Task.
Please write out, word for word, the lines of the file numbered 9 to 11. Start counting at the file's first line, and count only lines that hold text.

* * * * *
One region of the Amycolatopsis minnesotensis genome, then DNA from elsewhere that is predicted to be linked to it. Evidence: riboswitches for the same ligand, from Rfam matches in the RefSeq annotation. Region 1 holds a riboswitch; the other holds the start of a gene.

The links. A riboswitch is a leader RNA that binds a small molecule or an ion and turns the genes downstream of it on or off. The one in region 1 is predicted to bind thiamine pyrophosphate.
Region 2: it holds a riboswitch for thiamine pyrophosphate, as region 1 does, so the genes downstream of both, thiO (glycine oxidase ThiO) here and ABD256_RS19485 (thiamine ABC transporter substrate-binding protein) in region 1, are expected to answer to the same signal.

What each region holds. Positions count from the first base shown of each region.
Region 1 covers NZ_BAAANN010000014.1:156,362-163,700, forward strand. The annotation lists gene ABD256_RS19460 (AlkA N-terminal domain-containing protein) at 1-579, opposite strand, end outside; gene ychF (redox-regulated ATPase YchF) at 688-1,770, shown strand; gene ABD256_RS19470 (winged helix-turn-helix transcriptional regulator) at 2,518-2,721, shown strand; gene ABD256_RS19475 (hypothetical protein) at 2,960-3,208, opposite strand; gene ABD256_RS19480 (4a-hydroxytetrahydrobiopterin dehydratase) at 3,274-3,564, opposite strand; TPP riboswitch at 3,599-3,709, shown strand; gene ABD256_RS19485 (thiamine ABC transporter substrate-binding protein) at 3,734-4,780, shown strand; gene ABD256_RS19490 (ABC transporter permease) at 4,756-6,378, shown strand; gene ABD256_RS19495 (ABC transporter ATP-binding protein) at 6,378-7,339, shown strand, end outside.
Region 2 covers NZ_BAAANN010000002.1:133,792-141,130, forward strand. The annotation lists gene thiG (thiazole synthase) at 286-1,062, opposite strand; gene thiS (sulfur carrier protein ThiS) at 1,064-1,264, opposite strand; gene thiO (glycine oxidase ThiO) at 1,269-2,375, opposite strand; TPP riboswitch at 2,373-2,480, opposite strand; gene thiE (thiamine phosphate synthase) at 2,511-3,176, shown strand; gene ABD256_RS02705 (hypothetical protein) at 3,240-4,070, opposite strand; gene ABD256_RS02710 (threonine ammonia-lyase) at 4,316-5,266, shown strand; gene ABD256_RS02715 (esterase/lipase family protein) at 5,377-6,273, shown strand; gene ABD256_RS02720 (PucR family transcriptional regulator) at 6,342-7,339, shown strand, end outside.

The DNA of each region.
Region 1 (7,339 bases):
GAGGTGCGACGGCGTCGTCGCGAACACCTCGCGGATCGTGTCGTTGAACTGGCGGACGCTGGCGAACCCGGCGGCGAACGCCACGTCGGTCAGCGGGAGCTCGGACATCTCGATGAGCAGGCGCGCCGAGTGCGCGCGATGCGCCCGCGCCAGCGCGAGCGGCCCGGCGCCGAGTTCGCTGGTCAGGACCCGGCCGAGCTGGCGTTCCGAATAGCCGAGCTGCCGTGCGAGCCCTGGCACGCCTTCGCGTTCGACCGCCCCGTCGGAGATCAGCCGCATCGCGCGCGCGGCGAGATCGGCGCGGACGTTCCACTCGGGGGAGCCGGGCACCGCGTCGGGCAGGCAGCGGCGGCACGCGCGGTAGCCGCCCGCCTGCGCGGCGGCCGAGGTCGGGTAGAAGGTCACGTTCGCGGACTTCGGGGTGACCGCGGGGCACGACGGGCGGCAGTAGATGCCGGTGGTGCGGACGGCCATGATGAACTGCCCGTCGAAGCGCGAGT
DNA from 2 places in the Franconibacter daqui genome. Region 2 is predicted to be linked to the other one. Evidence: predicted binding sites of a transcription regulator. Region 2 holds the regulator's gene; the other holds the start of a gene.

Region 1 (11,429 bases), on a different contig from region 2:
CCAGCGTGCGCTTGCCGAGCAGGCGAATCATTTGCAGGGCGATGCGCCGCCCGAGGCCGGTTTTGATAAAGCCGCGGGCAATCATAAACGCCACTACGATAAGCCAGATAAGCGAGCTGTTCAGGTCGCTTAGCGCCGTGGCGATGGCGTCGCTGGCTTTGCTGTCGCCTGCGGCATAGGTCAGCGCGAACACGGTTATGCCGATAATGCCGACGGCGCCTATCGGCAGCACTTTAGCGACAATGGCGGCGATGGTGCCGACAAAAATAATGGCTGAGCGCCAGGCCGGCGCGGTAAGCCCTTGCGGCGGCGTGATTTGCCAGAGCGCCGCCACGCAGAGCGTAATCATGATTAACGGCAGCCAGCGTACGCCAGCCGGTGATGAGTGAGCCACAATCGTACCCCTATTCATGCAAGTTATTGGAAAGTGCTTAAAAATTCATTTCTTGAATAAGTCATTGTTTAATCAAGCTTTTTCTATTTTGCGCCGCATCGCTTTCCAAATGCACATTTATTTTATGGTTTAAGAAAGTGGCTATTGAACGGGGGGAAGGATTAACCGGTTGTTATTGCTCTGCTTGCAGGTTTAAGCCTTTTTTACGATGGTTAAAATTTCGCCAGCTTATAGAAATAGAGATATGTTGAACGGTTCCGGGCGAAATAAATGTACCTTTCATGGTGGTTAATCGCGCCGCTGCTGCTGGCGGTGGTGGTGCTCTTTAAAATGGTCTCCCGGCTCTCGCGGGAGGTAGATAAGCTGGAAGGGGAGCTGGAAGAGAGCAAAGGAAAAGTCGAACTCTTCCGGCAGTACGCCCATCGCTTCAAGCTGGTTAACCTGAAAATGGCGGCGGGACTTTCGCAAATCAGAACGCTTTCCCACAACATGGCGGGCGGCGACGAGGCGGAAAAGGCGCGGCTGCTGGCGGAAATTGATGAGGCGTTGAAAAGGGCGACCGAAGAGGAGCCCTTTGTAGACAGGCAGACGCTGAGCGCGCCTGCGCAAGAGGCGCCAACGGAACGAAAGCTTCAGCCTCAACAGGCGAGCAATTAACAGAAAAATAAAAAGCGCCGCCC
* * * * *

GAGGTGCGACGGCGTCGTCGCGAACACCTCGCGGATCGTGTCGTTGAACTGGCGGACGCTGGCGAACCCGGCGGCGAACGCCACGTCGGTCAGCGGGAGCTCGGACATCTCGATGAGCAGGCGCGCCGAGTGCGCGCGATGCGCCCGCGCCAGCGCGAGCGGCCCGGCGCCGAGTTCGCTGGTCAGGACCCGGCCGAGCTGGCGTTCCGAATAGCCGAGCTGCCGTGCGAGCCCTGGCACGCCTTCGCGTTCGACCGCCCCGTCGGAGATCAGCCGCATCGCGCGCGCGGCGAGATCGGCGCGGACGTTCCACTCGGGGGAGCCGGGCACCGCGTCGGGCAGGCAGCGGCGGCACGCGCGGTAGCCGCCCGCCTGCGCGGCGGCCGAGGTCGGGTAGAAGGTCACGTTCGCGGACTTCGGGGTGACCGCGGGGCACGACGGGCGGCAGTAGATGCCGGTGGTGCGGACGGCCATGATGAACTGCCCGTCGAAGCGCGAGT
DNA from 2 places in the Franconibacter daqui genome. Region 2 is predicted to be linked to the other one. Evidence: predicted binding sites of a transcription regulator. Region 2 holds the regulator's gene; the other holds the start of a gene.

Region 1 (11,429 bases), on a different contig from region 2: